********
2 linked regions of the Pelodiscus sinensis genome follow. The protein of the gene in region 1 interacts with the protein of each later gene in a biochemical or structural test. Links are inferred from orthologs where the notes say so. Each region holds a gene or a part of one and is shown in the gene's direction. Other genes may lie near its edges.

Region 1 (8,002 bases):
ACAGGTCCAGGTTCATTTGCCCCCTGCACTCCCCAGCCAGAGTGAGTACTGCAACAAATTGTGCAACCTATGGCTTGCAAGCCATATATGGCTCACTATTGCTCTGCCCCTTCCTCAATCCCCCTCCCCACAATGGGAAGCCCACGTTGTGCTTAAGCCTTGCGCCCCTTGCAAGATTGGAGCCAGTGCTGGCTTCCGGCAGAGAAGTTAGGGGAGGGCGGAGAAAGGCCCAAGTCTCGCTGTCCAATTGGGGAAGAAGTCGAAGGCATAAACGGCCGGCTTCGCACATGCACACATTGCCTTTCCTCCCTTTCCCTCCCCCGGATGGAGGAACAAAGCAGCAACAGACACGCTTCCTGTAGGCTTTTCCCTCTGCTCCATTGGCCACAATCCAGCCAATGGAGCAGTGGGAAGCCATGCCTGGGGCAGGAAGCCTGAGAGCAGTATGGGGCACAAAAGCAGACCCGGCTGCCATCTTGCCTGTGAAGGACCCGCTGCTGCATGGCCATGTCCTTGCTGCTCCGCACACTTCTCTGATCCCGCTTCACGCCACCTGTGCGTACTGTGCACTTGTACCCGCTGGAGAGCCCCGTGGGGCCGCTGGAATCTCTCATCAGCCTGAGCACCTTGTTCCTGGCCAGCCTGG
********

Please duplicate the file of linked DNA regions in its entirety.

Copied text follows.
2 linked regions of the Pelodiscus sinensis genome follow. The protein of the gene in region 1 interacts with the protein of each later gene in a biochemical or structural test. Links are inferred from orthologs where the notes say so. Each region holds a gene or a part of one and is shown in the gene's direction. Other genes may lie near its edges.

Region 1 (8,002 bases):
ACAGGTCCAGGTTCATTTGCCCCCTGCACTCCCCAGCCAGAGTGAGTACTGCAACAAATTGTGCAACCTATGGCTTGCAAGCCATATATGGCTCACTATTGCTCTGCCCCTTCCTCAATCCCCCTCCCCACAATGGGAAGCCCACGTTGTGCTTAAGCCTTGCGCCCCTTGCAAGATTGGAGCCAGTGCTGGCTTCCGGCAGAGAAGTTAGGGGAGGGCGGAGAAAGGCCCAAGTCTCGCTGTCCAATTGGGGAAGAAGTCGAAGGCATAAACGGCCGGCTTCGCACATGCACACATTGCCTTTCCTCCCTTTCCCTCCCCCGGATGGAGGAACAAAGCAGCAACAGACACGCTTCCTGTAGGCTTTTCCCTCTGCTCCATTGGCCACAATCCAGCCAATGGAGCAGTGGGAAGCCATGCCTGGGGCAGGAAGCCTGAGAGCAGTATGGGGCACAAAAGCAGACCCGGCTGCCATCTTGCCTGTGAAGGACCCGCTGCTGCATGGCCATGTCCTTGCTGCTCCGCACACTTCTCTGATCCCGCTTCACGCCACCTGTGCGTACTGTGCACTTGTACCCGCTGGAGAGCCCCGTGGGGCCGCTGGAATCTCTCATCAGCCTGAGCACCTTGTTCCTGGCCAGCCTGG